Cambridge Healthtech Institute’s Third Annual
Virus and Pathogen Clearance and Safety in Biologics:
Detection, Clearance, Risk Mitigation and Management
Part of CHI's Ninth Annual The Bioprocessing Summit

August 24-25, 2017 | Westin Copley Place | Boston, Massachusetts


Recent incidents due to adventitious agents in manufacturing processes have resulted in an increased regulatory scrutiny and the need for new technologies and better risk management strategies to ensure safety of biologics. The Third Annual Virus and Pathogen Clearance and Safety in Biologics will discuss technical and regulatory aspects of detection, risk mitigation and risk management of virus and other pathogen contamination in biopharmaceuticals that come from raw materials, cell culture processes, bioreactor contamination and downstream processing. There will also be discussion on new technologies for detection of new pathogens.

Final Agenda

Thursday, August 24

11:30 am Registration Open

12:15 pm Enjoy Lunch on Your Own

1:15 Dessert Refreshment Break in the Exhibit Hall and Last Chance for Poster Viewing

RISK MANAGEMENT, STRATEGIES & CASE STUDIES

1:55 Chairperson’s Remarks

Mark Plavsic, Ph.D., CTO, Lysogene

2:00 A Risk Based Approach to the Management of Virus Risk in a cGMP Manufacturing Facility

Anne Stokes, Ph.D., GSK Fellow and Director, TSE and Virus Control, GMP Operations, Biopharmaceutical Development and Supply, GlaxoSmithKline

GSK has a comprehensive viral safety program to produce biopharmaceuticals which uses a three-fold complementary approach: (1) Control of Raw Materials, (2) In Process Testing and (3) Demonstration of the capability of processing steps to clear virus. These and other considerations are tightly managed through a comprehensive risk management program that has resulted in confidence that the materials that are supplied to patients are free from virus contamination.

2:45 Viral Safety Testing of Insect Cells for Production of Influenza Vaccines

Penny Post, Ph.D., Vice President, Protein Sciences Corporation

This presentation talks about uses of the baculovirus expression vector system and insect cells to produce novel vaccines. The baculovirus expression system technology provides advantages of speed, cost, and safety. Our recombinant seasonal influenza vaccine Flublok® was FDA approved in 2013, making this product the world’s first approved recombinant influenza vaccine. This talk will describe our virus safety testing strategy for our novel expresSF+® insect cell line.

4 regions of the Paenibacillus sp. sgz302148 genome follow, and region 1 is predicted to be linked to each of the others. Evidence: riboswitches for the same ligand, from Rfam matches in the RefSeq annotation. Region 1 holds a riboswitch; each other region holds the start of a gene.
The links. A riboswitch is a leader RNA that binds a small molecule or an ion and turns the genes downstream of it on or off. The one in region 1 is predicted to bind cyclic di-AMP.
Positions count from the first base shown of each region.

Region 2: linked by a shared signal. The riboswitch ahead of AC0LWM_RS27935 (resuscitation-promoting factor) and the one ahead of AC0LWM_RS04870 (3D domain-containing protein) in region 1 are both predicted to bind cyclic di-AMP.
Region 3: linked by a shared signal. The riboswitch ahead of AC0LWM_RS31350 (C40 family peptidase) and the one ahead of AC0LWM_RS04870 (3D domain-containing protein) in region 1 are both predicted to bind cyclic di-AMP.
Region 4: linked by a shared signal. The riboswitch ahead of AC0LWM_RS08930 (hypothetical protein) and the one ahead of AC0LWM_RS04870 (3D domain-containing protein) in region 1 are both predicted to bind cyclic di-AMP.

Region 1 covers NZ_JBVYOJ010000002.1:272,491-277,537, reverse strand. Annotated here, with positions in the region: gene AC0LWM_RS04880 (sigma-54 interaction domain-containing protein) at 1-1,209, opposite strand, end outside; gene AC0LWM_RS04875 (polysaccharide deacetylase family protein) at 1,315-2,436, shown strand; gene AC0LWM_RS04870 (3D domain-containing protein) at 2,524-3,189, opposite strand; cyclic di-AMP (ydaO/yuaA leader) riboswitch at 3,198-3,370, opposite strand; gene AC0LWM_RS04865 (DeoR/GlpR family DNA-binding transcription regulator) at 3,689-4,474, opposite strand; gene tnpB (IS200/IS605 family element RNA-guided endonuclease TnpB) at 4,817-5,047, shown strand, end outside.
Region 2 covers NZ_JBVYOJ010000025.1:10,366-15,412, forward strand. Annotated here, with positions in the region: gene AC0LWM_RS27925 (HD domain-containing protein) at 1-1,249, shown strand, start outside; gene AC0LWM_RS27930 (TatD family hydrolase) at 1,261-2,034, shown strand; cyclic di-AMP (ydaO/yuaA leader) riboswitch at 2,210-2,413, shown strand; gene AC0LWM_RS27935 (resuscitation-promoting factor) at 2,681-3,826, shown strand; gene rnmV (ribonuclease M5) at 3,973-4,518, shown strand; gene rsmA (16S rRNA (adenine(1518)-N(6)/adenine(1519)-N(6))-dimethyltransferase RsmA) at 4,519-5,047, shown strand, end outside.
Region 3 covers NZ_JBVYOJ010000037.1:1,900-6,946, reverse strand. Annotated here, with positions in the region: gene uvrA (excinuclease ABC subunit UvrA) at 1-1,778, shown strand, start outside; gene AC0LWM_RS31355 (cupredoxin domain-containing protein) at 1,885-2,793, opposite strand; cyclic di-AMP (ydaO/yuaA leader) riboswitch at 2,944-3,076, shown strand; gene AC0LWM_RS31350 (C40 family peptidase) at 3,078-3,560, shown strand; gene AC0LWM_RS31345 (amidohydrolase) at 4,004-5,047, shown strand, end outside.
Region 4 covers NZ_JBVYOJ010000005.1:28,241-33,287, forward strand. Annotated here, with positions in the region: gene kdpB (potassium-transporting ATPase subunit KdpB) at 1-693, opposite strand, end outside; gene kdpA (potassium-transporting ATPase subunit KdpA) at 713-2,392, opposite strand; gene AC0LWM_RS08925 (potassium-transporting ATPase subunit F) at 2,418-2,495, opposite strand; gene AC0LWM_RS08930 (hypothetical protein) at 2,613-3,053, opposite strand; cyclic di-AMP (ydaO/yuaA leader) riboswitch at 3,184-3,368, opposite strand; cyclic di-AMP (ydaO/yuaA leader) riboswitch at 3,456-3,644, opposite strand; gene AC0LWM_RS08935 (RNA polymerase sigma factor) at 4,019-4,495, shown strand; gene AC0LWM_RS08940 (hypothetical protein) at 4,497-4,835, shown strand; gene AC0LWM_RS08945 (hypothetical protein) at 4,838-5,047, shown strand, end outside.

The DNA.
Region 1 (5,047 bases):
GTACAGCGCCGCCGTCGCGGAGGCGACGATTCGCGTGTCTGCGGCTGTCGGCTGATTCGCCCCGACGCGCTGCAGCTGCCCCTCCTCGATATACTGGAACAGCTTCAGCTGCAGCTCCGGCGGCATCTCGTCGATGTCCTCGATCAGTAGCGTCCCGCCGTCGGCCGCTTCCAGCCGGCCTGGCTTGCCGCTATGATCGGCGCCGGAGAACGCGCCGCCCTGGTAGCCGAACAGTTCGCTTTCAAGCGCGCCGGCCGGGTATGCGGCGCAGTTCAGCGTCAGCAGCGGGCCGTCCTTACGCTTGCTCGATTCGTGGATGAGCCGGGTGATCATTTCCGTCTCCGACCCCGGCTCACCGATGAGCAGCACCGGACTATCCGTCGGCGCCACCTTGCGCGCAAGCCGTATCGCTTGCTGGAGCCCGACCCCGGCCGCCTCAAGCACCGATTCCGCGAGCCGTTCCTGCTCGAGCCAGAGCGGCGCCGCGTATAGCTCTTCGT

3:15 Process Control Strategy for Gene Therapy Products

Mark Plavsic, Ph.D., CTO, Lysogene

A good process control is important for the successful development of the gene therapy products. In this presentation, we will discuss the importance processes in gene therapy based product and design of a good process control strategy.

3:45 Comparison and Trend Analysis of Virus Retentive Filter Performance in Viral Clearance Studies

Kitti Neumann, Senior Manager, Process Evaluation, Charles River Laboratories

Given current industry expectation for virus retentive filtration, viral clearance study results have been evaluated for specific performance trends over time. Based on Charles River database information dating back to 2014, this virus removal capacity has been evaluated, with a focus on filtration results obtained for selected filter vendors. In addition, this trend analysis will include reference to study design elements that have influenced these results.

4:00 Refreshment Break

4:15 Industry Approaches to Facility Segregation for Viral Safety

Paul_BaronePaul Barone, Associate Director, BioMAN and CAACB, MIT Center for Biomedical Innovation

The Consortium on Adventitious Agent Contamination in Biomanufacturing (CAACB) has begun a project with the following goals: